In countries such as the U.S., which is currently near full employment, identifying and hiring the right talent can be difficult. Advanced workforce management solutions should provide a clear view of all resources – including management, employees, contractors, freelancers, interns, and even alumni – in your workforce ecosystem. You might even consider hiring individuals out of retirement. There is a growing trend in this area with examples in Asia and Europe.

When an employee leaves to work for another firm, it can seem like a loss. But if that person later returns with new experience and exposure to another company’s practices, that adds valuable richness to your organization. Solutions are available today that help organizations build and maintain relationships with their alumni.

Similarly, when employees want to undertake a secondary activity that does not conflict, but rather augments their current role, this only serves to enrich the organization as a whole. Supporting them in these endeavors could yield any number of benefits: a greater understanding of specific industry processes, valuable professional contacts, even sales leads.

Less control, greater returns

We talk a lot about retooling and reskilling the workforce to enable people to be valuable and productive in the digital era. But often we neglect to discuss the role of management in the process. Do we have leaders for our younger generation? Or are we simply attracting interns and recent graduates, only to turn them off with management tactics that are low in emotional intelligence? Or worse still, do we let them go because they don’t conform to their manager’s dated standards?

Each generation brings change to the workforce. If senior management doesn’t recognize how to adapt or is not open enough to this challenge, the outcome is predictable. Employees will find their needs met elsewhere, which will ultimately impact shareholder value and the ongoing evolution of the company. The real winners will be companies that challenge their long-held ideas about workforce management, listen to their people, and embrace modern approaches to attracting, hiring, contracting, and retaining personnel.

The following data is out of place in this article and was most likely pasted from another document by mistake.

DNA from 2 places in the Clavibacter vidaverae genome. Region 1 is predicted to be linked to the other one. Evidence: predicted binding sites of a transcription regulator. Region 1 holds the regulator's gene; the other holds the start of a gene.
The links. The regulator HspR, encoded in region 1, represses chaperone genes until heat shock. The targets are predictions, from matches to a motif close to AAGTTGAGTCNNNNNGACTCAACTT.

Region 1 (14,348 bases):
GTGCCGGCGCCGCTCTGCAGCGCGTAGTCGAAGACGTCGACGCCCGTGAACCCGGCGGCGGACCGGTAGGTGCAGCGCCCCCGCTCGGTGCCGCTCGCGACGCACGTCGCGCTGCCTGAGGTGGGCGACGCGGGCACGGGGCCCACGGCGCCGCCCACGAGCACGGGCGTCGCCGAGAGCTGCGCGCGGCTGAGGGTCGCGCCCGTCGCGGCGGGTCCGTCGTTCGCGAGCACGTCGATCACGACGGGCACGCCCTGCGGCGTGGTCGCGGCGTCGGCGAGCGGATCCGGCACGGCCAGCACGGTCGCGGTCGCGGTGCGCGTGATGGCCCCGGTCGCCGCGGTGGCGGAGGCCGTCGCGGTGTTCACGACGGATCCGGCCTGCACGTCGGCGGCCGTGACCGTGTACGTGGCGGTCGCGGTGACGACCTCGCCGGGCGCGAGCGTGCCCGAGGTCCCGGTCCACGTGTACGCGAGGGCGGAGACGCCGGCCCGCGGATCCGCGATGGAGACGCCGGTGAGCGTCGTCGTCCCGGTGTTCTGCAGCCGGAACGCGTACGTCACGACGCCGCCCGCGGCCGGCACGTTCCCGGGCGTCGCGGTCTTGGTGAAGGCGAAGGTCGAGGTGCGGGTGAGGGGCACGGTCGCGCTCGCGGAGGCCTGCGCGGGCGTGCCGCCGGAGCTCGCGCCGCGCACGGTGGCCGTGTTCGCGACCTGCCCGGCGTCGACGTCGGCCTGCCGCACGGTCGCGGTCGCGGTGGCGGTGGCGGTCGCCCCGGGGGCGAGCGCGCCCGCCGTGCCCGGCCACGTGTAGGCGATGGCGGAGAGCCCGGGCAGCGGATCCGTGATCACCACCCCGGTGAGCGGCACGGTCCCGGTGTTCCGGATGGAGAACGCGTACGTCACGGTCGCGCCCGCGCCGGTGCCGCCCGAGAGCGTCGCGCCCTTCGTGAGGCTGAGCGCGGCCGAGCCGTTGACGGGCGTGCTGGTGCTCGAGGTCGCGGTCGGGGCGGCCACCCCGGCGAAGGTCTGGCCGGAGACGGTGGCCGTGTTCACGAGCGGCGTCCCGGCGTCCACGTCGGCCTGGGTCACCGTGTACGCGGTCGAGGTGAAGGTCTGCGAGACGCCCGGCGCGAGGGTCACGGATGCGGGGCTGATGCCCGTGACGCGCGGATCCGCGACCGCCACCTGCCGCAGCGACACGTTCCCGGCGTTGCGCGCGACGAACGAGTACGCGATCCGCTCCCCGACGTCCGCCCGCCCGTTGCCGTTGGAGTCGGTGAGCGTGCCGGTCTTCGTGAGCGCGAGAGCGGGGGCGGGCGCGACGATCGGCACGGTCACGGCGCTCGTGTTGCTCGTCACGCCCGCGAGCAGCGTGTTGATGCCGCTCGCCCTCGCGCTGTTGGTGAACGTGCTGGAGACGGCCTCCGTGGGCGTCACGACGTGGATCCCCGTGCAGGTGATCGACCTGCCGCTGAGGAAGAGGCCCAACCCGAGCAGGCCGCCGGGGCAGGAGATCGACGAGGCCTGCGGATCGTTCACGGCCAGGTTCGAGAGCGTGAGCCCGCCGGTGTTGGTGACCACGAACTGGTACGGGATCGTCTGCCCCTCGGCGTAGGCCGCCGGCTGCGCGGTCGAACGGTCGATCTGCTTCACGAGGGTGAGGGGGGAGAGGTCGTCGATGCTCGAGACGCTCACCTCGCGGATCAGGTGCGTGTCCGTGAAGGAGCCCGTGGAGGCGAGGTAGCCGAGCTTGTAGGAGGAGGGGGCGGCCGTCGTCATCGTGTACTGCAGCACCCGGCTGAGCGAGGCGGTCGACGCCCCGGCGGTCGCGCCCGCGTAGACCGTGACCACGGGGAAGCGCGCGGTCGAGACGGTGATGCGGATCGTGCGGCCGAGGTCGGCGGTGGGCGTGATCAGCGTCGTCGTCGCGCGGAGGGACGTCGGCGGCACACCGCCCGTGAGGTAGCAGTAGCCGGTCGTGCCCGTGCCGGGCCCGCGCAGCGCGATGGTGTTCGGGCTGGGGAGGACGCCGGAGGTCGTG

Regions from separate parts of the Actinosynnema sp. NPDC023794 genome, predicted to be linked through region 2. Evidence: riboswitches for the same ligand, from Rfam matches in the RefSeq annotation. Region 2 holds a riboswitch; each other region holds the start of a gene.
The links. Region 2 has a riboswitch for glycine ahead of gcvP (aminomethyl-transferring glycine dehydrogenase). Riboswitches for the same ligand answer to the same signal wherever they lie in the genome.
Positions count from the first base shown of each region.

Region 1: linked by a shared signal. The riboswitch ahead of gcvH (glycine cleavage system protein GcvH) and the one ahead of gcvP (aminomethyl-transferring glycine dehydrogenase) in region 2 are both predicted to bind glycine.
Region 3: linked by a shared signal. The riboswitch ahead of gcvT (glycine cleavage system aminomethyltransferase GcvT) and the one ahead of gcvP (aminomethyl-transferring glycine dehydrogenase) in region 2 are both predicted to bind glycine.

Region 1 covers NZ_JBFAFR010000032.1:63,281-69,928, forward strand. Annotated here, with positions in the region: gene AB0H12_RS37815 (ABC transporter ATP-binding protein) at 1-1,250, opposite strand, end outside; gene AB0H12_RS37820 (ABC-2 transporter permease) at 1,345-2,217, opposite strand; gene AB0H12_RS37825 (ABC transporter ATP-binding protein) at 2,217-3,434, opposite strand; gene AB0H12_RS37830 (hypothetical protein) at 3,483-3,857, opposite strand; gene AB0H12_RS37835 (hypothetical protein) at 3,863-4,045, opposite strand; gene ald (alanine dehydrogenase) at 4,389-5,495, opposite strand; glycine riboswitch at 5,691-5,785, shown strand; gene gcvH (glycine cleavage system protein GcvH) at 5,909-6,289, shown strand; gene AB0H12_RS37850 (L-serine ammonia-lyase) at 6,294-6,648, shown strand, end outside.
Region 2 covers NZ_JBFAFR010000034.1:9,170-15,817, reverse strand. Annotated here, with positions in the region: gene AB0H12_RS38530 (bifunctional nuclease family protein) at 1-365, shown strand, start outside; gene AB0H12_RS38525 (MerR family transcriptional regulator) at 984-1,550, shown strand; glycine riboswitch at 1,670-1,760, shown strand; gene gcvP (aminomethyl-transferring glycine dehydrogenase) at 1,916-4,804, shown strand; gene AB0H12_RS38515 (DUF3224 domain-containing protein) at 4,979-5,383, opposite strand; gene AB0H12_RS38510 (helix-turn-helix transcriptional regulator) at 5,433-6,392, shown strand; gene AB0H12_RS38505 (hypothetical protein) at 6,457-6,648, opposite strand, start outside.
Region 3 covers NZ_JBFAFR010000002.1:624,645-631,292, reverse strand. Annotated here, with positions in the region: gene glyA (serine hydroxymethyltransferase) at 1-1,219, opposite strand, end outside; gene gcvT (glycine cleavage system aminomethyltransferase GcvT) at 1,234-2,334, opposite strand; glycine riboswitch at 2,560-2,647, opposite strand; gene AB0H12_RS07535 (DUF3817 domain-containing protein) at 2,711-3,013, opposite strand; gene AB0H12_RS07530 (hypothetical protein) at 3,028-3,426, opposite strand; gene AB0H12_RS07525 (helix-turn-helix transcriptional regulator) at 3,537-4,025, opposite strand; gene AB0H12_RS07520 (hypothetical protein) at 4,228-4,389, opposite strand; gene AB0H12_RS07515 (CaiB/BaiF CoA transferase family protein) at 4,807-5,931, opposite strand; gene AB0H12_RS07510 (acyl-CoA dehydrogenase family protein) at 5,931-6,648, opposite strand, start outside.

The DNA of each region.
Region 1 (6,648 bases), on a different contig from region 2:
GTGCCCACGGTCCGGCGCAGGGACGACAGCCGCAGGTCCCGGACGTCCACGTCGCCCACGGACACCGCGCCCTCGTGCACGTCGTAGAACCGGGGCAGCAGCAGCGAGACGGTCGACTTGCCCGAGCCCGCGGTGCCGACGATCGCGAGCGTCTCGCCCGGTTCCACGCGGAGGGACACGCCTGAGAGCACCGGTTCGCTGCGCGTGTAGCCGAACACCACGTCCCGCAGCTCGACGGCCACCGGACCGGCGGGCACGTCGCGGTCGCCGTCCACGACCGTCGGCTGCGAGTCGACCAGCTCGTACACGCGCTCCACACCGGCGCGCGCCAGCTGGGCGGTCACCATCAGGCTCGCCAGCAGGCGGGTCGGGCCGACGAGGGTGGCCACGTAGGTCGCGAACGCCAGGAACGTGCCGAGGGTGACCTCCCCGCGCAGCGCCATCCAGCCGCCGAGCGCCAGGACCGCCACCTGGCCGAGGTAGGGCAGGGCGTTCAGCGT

It may seem counterproductive to loosen the reins and allow individuals to exercise more control over their working environment. However, the youngest generation of workers expects this from employers – as they focus on equally high standards themselves. In return for openness, collaboration, and trust, employees can pay you back with interest. Those leaders ready to earn (not demand) the trust and respect of talent and commit to leading (instead of managing) will draw the best people to work for them.

By giving workers the freedom to deliver value to your company, you can inspire people to work for you enthusiastically, which can only help your business grow. From my perspective, that’s a classic win-win situation. After all, people are what make a company.

For more on employee engagement strategies, see “Culture: Key To Understanding The ROI Of A Purpose-Driven Business.”


Helen Dwight

About Helen Dwight

Helen Dwight is a VP Global Marketing at SAP, with over 20 years of experience in the IT industry spanning regional, country, and global roles based in the U.S., UK, Brazil, and Latin America. Besides marketing, her management experience spans technical pre-sales, product management, and field and channel marketing. As someone who enjoys driving projects from strategy to execution, her passion is in helping clients and partners to articulate the real value of technology and use it to drive greater purpose within their own organizations.